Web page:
Rapaport Magazine

Celebrating A Jewelry Legacy

The meaning of what makes jewelry fine art is examined in the exhibition “Jewelry: From Pearls to Platinum to Plastic.”

By Phyllis Schiller
Diamond, platinum and velvet Bowknot Brooch
by Koch Frères, circa 1905 to 1910, is part of the
Newark Museum jewelry collection on display in “Jewelry: From Pearls to Platinum to Plastic.”
Gift of Millicent Fenwick, 1989, 89.96.
Photo courtesy Newark Museum.

Carrying on the legacy of fine jewelry established when the city of Newark was a powerhouse of gold jewelry production, the Newark Museum has amassed an impressive dedicated collection of European and American jewelry that spans centuries.
   Ulysses Grant Dietz, chief curator and curator of decorative arts of the Newark Museum, has been overseeing building the collection for more than a decade. Although the scope of acquisitions was expanded to encompass major styles of European and American jewelry, the museum has remained true to its roots with what Dietz notes is “the best museum collection of Newark-made pieces in the country.” In fact an earlier jewelry exhibition, “The Glitter and the Gold: Fashioning America’s Jewelry,” in 1997, displayed many of those prized examples of jewelry made by the local Newark firms that were part of a thriving gold jewelry manufacturing industry centered in that city.

Centuries of Creativity
   The museum’s collection started in 1911, with a donation of an eighteenth-century gold watch by a trustee. Additional donations helped grow the collection through the early 1990s. The only outright purchase was made in 1929 by then-director Beatrice Winser of two Georg Jensen necklaces, one with labradorite; the other, set with moonstones.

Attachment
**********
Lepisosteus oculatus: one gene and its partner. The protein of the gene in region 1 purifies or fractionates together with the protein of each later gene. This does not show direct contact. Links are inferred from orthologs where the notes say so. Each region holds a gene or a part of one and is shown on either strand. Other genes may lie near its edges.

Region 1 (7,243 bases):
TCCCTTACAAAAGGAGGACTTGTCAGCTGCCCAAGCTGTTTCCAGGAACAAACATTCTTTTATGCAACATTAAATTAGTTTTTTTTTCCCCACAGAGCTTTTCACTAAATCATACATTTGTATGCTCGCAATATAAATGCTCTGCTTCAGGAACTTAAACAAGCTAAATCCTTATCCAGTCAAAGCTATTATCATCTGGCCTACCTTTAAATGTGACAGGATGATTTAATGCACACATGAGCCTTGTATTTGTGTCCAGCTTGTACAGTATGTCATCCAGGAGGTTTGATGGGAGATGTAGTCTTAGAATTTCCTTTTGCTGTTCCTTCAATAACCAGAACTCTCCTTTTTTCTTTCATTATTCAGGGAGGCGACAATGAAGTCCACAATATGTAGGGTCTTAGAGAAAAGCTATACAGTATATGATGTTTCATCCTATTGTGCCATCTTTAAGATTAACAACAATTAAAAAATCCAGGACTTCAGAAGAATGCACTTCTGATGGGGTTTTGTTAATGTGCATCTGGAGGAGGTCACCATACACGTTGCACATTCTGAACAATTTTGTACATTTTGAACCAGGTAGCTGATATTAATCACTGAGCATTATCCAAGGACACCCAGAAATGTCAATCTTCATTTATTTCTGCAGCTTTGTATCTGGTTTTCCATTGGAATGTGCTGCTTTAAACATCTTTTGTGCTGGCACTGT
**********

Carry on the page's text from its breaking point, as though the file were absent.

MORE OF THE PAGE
Starting in 1991, the museum has actively been purchasing a variety of jewelry pieces to round out the collection. Exploring various genres, it has acquired many distinctive examples, such as Arts and Crafts jewelry made by England’s first professional woman studio jeweler, Charlotte Newman, bejeweled watches from the 1930s, a custom-made vanity by Fulco di Verdura for Doris Duke, as well as numerous Art Deco, Moderne and Art Nouveau pieces.
   Showing off an array of these fabulous finds is the exhibition titled, “Jewelry: From Pearls to Platinum to Plastic,” displayed in the museum’s newly renovated and reinstalled Lore Ross Jewelry Gallery. Displaying the universality of jewelry as personal adornment throughout the ages, the thematic motif showcases materials as elemental as natural horn and wood as well as precious gems and metals, coming full circle with modern-day plastics used to create new works of beauty.
   The theme of the exhibition, says Dietz, was inspired by the museum’s natural history collection, which includes rocks and minerals and ore samples. Although diamonds and gemstones, gold and other materials are included, Dietz points out that aside from the alliteration, pearls and platinum and plastic “represents three phases of human ‘interference’ in a material — pearls are virtually untouched as found, platinum is processed into a refined metal and plastic is entirely man-made in a lab.”